Domestically, a slowing economy ensuing from wrong-headed trade policies could further strain race relations leading to nasty identity politics and more illiberal government policies. Although some US domestic producers may thrive under the veil of protection, the American consumer, accounting for 70% of the economy, will probably face higher prices for goods and services; hence, lower real (inflation-adjusted) income. The welfare effects would, in aggregate, be negative.

Since trade is a two-way street, restricting foreign imports necessarily means the restriction of US exports as foreigners do not earn the dollars from exports needed to buy US goods and services. Therefore, major US industries such as aerospace, higher education, business services, banking services, agriculture, tourism etc, may suffer as a richer world may be unable to buy US services, a sector that the US has an enormous competitive advantage in world markets. The resultant effect could be a drop in employment in those sectors and a drop in wages of those highly-skilled workers. Second order effects of the aforementioned result of trade protectionism could be a loss of jobs in non-export industries such as plumbing, restaurants etc. Other second order effects – international in this case – would be the impact on the price of commodities, which are the main exports of most developing countries with the debilitating impacts on the politics and economies of those countries. Several studies show a positive relationship between trade and productivity; hence, productivity may be adversely affected. Furthermore, there may potentially problems of misallocation of resources within the American economy compounding an already bad situation.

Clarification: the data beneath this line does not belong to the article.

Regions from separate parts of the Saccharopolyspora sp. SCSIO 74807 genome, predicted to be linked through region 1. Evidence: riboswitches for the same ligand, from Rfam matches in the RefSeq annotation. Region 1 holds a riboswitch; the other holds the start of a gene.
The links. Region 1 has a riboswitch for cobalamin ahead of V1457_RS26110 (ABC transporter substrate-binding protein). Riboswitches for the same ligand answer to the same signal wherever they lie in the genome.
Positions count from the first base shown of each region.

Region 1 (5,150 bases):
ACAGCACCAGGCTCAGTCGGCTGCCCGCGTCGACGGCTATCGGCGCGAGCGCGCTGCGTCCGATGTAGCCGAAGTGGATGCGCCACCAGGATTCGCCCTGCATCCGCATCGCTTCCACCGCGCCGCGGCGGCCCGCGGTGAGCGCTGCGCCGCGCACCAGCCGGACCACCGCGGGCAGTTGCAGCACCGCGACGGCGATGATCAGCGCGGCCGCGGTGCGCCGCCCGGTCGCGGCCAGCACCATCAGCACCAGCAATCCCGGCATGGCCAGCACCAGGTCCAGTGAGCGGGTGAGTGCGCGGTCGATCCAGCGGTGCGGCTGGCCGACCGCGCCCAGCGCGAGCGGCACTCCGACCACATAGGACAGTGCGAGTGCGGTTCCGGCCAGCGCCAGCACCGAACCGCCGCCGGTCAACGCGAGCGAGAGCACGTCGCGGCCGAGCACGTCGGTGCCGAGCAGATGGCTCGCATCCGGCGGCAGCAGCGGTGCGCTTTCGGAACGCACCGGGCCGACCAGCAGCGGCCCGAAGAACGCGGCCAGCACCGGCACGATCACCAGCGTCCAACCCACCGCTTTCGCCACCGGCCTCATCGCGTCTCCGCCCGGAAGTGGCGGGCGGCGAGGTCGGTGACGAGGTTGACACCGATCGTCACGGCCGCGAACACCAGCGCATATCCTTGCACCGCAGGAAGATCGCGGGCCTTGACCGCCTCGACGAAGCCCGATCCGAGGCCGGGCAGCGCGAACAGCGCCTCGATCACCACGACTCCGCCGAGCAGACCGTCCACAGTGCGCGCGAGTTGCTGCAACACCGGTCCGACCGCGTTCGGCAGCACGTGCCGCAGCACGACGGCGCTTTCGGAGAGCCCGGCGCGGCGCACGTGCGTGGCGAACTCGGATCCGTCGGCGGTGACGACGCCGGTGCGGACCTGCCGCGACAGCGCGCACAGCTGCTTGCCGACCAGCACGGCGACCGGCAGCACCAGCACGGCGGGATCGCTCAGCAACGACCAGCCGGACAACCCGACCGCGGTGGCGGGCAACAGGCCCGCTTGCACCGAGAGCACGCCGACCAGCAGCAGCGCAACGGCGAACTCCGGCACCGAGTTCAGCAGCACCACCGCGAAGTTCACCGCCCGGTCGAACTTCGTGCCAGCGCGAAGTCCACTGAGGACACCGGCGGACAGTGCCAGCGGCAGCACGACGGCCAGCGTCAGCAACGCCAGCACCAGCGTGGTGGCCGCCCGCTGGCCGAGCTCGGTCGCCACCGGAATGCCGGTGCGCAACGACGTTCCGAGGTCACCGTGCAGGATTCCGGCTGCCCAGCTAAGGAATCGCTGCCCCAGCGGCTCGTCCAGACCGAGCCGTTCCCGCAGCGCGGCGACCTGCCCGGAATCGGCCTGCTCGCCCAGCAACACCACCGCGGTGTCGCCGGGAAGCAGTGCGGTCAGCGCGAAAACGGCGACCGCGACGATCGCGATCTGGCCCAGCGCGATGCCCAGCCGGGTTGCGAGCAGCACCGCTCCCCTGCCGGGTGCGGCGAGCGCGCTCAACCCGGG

Politically, this could lead to more lobbying in Congress and perhaps, covert corruption by the winners to keep the status quo. Congress, already despised by the electorate, could become more beholden to vested interests with increased rent-seeking.

Finally, an unseen effect could be the potential for limited immigration of the world’s smartest minds to American firms and universities thereby putting American firms at a disadvantage to foreign competitors – and limiting innovation further depressing productivity years out.

In conclusion, while the supposed benefit of “winning” on trade and protecting jobs may seem compelling, upon closer inspection, it is a terrible idea for the US and the world.

Photo credit: Flickr/ Ivan Febri, used under a creative commons licence.

What I learned investing in 2015

investing plans

As 2015 draws to a close, I will like to share some of the lessons learned from investing in 2015. (I will not be mentioning the positions by name. I don’t seek to talk my book; I will prefer that the market discovers them.)

There is something called “being too early”

Baron Rothschild, the legendary 18th century financier, is credited with the saying,”Buy when there’s blood in the streets, even if the blood is your own.” This tends to be my approach regarding investing. I tend to buy in tranches and become more aggressive as prices tumble. I did this with a Nigerian bank which is constantly being trashed by Mr Market and has been effectively trading like a commodity. (The bank is trading at a low not seen in decades.) That bet hasn’t panned out yet. But I expect to make more than 3 times my original investment.